The first wave of virtualization involved taking workloads off of unmanageable physical servers, transporting them onto virtual layers, and then pooling the resources beneath those layers to make virtual machines into devices the size of planets. Well, that was Stage One. Stage Two was moving these virtual machines onto a cloud platform layer that was designed for virtualization. Now, Stage Three involves the retooling of software to become purpose-built for virtualization, so that it “lives” in this new environment, not as a refugee, but rather a native.
It’s telling to me that this “Stage Three” wasn’t described as Containers, although to me that’s clearly to what the author is alluding. But then the article continues:
“I think the move from a VM to a container is a very unnatural, and maybe unnecessary, move,” said Howard Ting, Nutanix’ senior vice president of marketing, in an interview with The New Stack. “But the movement from a VMware hypervisor to a Hyper-V environment, and then to AWS — that’s a very real requirement.”
This was kind of surprising to me. I see enterprises moving from VMs (Virtual Machines) to Containers as a migration that is still taking place, and that new applications will often be written for Containers rather than VMs in many circumstances. As this good article (https://cloudacademy.com/blog/container-virtualization/ )explains:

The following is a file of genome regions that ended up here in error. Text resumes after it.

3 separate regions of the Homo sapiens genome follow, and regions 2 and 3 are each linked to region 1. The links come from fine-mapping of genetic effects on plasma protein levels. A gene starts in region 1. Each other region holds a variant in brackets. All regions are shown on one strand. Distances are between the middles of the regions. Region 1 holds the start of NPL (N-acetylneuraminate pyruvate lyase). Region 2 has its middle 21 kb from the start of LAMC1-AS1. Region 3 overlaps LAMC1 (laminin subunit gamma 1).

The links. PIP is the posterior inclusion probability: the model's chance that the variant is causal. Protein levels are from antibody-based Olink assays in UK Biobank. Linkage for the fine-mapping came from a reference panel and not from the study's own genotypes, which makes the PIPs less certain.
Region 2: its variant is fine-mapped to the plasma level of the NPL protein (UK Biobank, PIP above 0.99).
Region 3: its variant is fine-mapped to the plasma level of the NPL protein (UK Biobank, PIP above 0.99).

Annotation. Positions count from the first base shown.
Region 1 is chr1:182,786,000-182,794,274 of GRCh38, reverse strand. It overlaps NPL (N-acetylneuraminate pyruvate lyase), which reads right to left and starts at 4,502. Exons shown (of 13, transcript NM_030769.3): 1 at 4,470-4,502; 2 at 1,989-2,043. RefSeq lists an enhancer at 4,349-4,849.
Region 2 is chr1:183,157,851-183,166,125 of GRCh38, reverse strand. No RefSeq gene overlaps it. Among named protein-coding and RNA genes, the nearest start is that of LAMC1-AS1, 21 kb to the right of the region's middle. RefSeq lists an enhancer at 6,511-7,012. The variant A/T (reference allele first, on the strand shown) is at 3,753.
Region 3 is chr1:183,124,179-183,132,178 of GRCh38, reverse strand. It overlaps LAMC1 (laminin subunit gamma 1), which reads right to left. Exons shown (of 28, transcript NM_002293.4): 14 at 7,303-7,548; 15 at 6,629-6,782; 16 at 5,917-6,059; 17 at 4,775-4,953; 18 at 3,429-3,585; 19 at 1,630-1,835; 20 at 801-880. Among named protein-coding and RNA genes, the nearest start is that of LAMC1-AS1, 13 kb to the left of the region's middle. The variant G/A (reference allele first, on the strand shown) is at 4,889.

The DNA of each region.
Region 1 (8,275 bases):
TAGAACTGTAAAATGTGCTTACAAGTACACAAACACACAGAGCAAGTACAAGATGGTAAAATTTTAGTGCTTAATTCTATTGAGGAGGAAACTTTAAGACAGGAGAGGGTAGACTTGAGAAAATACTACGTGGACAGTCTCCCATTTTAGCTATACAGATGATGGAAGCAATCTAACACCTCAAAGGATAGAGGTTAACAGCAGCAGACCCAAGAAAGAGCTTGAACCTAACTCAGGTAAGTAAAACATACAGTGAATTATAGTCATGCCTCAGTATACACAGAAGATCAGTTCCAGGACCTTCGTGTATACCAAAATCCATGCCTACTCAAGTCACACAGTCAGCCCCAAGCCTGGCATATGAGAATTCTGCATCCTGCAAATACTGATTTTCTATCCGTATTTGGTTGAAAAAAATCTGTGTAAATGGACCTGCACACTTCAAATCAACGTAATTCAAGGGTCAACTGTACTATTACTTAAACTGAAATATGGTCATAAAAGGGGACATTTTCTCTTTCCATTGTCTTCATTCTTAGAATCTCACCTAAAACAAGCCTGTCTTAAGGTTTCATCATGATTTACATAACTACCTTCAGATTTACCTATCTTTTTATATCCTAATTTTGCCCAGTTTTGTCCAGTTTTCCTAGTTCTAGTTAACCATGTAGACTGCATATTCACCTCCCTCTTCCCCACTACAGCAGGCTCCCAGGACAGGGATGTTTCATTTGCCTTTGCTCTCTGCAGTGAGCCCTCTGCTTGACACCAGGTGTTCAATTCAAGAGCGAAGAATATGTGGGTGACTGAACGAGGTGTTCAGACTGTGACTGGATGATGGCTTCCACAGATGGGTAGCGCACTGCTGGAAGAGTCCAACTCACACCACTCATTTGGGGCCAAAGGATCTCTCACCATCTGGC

• Containers, compared to hypervisor virtualization, are more likely to be secure as, by design, their applications are logically restricted to their own environment.
• Containers provide significantly better performance, as they use native, rather than emulated resources.
• Launching a container is much faster than a virtual machine.
• Containers offer better control on underlying resources.
So, if Nutanix is concentrating on supporting VM deployments and isn’t so good at Containers, then that might become an issue if enterprises find they have many Container written applications, even if they want to move those to on premise (moving cloud to on premise is what Nutanix’s main thrust is about).
For me, the whole premise behind Nutanix’s current offerings doesn’t seem compelling. Their future vision of enabling enterprises to easily move applications from cloud to on-premise IS compelling, but they’re still pretty far away from achieving that. And as the main cloud providers add more and more capabilities to their platforms (container management, serverless, etc.), Nutanix has a moving target to achieve. Amazon, Microsoft, and Google all actually want to have lock-in to their services, so their only incentive to standardize is to be able to steal business from each other. If that happens, then perhaps Nutanix can take advantage and be a huge success.
BTW, this was supposed to be a thread about Pivotal and Red Hat. I still see Pivotal as a business that in an ideal world should survive, as it makes the software world a better place, but adopting Pivotal is a very big deal and I don’t see many companies being brave enough to do things like adopt Pair Programming, which Pivotal pushes very hard. I think the people at Pivotal are great at what they do, and I’ve personally drunk their Kool-Aid, but even at my work I don’t attempt such large-scale process overhauls. I think a company has to literally have a couple of failures before they’ll resort to such changes.